Does Wellness Begin in the Bedroom?
Posted November 1, 2018 12:43 a.m. EDT
Last year, the subway stations of New York and the feeds of Instagram were plastered with cheeky ads with slumped cactuses that offered a tantalizing proposition. They promoted a new service offering guys — young, yuk-yuk millennial guys — solutions to the kind of problems it’s easier to confide to your smartphone than to your doctor: erectile dysfunction; (“Womp womp,” said the ad campaign); hair loss (Womp); acne.
Hims, a company buoyed by the first flush of venture capital investment (a $7 million round led by Thrive Capital, Joshua Kushner’s firm, and Forerunner Ventures), was one of a number of startups taking self-care directly to consumers: bypass the doctor’s office and the drugstore for a doctor online and a pharmacy that will ship to your door.
Hims thrived, according to its founder and chief executive, Andrew Dudum, who said in an interview this week that the company took in $1 million in revenue in its first week. The service has grown every month since then and has raised an additional $90 million in funding.
The next chapter of this particular new-age story is as old as time: As it is for Him, so it shall be for Her.
This week, Hims introduces Hers, hoping to offer the modern woman an online doctor’s waiting room of her own. After online consultations with Hers doctors (included in the cost of Hers products, which can be filled by the Hers pharmacy, shipping to some 20 states, or sent to customers’ own pharmacies), women can request birth control, dermatologic treatments, products for hair loss and Addyi, a prescription pill for hypoactive sexual desire disorder. (It’s not quite female Viagra, but the only drug approved by the Food and Drug Administration for the treatment of low libido in women.) Over-the-counter goods like vitamin supplements are also available.
“Internally, we’ve been referring to the Hers brand and aesthetic as the more refined, badass sister of Hims,” said Hilary Coles, the brand lead for Hers, a little sister more mature than her womp-womp elder brother. The limp cactuses are nowhere to be found; Hers emphasizes shots of floral corals, which look borrowed from the shelfie of your local Instagram influencer’s bachelorette pad (real or rented).
Hers flies the banner of self-care, beneath which so many new companies, products and services have begun to crowd. And self-care, like its near cousin wellness, is an amorphous, evolving term, an open tent. It can encompass the nebulous and the scientific, the affective and the effective alike: sound baths and crystal healing, face masks and pore strips, therapy and traditional internal medicine, CBD and, well, TBD.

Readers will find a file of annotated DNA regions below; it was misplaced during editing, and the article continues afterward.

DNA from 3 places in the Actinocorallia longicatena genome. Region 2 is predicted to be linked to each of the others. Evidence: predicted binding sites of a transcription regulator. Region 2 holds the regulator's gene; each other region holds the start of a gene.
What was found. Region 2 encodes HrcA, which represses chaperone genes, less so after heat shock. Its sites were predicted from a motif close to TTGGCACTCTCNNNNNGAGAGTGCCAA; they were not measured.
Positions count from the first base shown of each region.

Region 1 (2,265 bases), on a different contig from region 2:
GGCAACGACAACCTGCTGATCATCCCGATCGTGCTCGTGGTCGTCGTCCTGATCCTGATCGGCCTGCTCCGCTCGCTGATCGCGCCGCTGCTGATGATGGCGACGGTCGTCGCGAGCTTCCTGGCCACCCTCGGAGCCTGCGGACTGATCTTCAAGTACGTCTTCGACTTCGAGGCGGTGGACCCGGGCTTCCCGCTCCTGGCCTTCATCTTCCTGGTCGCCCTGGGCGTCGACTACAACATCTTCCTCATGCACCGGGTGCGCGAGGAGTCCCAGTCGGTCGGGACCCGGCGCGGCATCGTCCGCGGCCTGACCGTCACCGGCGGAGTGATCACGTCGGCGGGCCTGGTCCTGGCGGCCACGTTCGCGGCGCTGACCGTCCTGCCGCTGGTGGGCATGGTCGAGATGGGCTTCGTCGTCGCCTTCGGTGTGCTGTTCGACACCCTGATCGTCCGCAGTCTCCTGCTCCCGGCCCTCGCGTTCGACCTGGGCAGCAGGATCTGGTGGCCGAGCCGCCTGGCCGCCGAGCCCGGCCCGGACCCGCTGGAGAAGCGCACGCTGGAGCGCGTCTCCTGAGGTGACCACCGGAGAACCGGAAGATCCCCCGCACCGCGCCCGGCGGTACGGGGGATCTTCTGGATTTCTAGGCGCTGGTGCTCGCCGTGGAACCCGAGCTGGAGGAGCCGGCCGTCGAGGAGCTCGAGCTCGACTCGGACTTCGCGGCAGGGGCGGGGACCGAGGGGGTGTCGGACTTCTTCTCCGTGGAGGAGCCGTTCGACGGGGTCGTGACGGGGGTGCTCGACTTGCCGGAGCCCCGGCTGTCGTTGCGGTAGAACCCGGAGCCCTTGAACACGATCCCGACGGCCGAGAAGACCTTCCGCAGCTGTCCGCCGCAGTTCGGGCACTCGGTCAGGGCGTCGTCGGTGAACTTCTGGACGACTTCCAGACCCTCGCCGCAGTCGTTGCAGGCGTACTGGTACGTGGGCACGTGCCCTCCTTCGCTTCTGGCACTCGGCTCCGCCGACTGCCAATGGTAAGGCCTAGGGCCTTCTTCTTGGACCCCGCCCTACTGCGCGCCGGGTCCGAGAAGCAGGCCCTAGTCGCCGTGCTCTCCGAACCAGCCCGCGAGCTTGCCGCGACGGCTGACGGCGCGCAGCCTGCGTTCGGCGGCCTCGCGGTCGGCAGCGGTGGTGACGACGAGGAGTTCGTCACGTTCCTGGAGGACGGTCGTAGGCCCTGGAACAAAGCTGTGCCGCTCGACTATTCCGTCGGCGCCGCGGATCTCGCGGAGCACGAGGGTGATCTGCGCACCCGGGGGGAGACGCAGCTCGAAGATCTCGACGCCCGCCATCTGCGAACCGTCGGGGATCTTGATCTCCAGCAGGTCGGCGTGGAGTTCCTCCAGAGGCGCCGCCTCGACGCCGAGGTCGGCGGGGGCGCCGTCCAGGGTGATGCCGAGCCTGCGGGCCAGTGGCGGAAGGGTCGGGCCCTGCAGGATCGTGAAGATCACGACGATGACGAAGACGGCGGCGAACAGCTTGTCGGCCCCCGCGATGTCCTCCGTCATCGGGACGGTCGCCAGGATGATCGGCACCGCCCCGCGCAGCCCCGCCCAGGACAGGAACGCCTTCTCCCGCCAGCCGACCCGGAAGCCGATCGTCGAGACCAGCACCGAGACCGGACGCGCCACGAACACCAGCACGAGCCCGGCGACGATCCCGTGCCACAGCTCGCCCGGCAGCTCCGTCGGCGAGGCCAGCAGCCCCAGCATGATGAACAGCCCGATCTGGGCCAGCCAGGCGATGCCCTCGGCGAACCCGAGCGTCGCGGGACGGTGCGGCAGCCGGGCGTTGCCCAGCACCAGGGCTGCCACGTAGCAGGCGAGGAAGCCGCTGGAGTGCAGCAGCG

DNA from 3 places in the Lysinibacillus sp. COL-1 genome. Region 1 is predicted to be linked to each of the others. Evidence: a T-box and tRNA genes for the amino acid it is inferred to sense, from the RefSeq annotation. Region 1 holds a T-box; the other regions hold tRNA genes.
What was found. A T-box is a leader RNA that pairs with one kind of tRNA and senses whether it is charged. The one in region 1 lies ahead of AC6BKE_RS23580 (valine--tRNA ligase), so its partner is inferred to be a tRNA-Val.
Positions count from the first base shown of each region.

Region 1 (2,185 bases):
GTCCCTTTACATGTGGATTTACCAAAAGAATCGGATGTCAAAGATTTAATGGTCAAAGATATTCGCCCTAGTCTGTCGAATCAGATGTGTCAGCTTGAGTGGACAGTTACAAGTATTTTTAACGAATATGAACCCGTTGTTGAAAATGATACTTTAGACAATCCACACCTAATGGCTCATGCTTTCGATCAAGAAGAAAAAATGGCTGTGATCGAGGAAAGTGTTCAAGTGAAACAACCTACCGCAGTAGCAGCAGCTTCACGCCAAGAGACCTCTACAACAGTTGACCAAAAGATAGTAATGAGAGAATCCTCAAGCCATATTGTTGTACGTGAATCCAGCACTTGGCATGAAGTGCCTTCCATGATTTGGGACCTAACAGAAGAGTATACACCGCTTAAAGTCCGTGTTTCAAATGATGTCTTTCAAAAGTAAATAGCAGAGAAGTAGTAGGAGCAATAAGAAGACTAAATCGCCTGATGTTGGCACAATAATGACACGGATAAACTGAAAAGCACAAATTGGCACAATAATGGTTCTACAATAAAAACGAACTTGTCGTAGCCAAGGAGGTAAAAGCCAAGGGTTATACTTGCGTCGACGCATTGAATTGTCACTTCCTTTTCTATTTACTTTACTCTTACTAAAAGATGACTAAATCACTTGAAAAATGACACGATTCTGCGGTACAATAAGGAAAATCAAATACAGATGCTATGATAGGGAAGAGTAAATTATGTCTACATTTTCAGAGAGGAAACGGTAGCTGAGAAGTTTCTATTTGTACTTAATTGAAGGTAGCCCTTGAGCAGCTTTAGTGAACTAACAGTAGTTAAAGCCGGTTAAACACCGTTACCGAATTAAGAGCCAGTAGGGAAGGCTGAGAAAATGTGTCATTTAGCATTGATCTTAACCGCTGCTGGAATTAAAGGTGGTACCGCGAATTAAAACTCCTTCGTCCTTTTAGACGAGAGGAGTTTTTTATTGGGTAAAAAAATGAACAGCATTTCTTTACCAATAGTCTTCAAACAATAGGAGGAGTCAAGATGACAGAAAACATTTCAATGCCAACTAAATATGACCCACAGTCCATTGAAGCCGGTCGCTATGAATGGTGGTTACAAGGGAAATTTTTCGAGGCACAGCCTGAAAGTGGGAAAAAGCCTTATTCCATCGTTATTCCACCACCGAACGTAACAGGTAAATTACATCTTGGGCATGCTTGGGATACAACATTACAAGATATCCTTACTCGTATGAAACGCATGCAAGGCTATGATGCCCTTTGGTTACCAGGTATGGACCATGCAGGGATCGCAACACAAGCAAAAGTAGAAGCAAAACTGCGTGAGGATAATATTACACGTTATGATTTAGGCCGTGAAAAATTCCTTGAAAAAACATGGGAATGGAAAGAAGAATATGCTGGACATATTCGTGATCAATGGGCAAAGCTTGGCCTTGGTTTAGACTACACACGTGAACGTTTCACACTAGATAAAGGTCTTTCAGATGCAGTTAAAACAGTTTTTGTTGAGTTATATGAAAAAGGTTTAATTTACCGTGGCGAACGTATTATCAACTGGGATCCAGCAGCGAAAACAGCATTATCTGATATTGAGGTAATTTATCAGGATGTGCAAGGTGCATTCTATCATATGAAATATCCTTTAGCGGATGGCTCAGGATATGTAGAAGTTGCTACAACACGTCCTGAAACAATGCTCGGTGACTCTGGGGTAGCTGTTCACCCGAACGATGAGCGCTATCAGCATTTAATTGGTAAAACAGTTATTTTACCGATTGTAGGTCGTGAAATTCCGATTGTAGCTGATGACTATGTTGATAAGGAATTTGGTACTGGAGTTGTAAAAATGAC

But one thing that emerges from a scan of the landscape is that many new contenders are addressing themselves plainly and openly to sexual health and wellness.
Nécessaire, a body care label that will be introduced this month, is one example. The creation of Nick Axelrod, one of the founders of Into the Gloss, and Randi Christiansen, a longtime Estée Lauder executive, it includes not only body lotion and body wash but also lubricant in its Vogue-friendly offerings.
And last April, EvaGoicochea, a former Everlane staffer, and Dina Epstein, who worked in the sex-toy industry, created Maude, which makes and sells condoms, lubricant and vibrators in chic, coffee-table-ready packaging. (They stress that the site is unisex and designed for all.)
Sexual health, Goicochea said, is rapidly moving toward the mainstream, carried in part by the momentum of self-care. (She and Maude recently participated in “Extreme Self Care Day” at the Wing.) “Last year, people looked at you sideways and said, ‘What are you talking about?'” she said. “We always knew that this was the next frontier.”
One of the distinguishing characteristics of the Hers, as well as of competitors like Ro (né Roman), which also arrived last year to provide online solutions for erectile dysfunction and a handful of other sexual health issues, and is planning to introduce a women’s vertical next year, is an emphasis on telemedicine. That is, medical consultations done digitally, a phenomenon that is increasing among startups and at traditional medical centers.
“I think we’re in the middle of a dramatic transition,” said Dr. Peter Greenwald, an emergency medicine specialist at NewYork-Presbyterian Hospital, where he works on the hospital’s telemedicine efforts. “There’s a real privacy advantage. And when you don’t have to leave your couch, even better.”
Greenwald said that while telemedicine should not and could not replace traditional doctor’s visits, it has the potential to expand access to medical care. Some diagnoses, he said, are easy enough to make telemedically; others are better made in person.
Marketing drugs directly to patients, rather than to doctors, carries its own risks. Hers trumpets that it offers Addyi, although the drug has had a troubled journey to market, and some medical professionals have questioned its effectiveness — or at the very least, the wisdom of prescribing it without a physical examination. Coles responded by saying that it was critical for women to have access to the only drug on the market addressing hypoactive sexual desire disorder.
Others preferred to take on the question of arousal more holistically.
“We’re not interested in pharmaceuticals,” Goicochea said. “As far as we would go is more on the vitamin side.” She added that Maude would soon be introducing a massage candle.
“We’re not trying to sell the silver bullet to your ED problems,” Goicochea said. “We’re saying: If you don’t make time for it at all, it’ll never happen anyway.”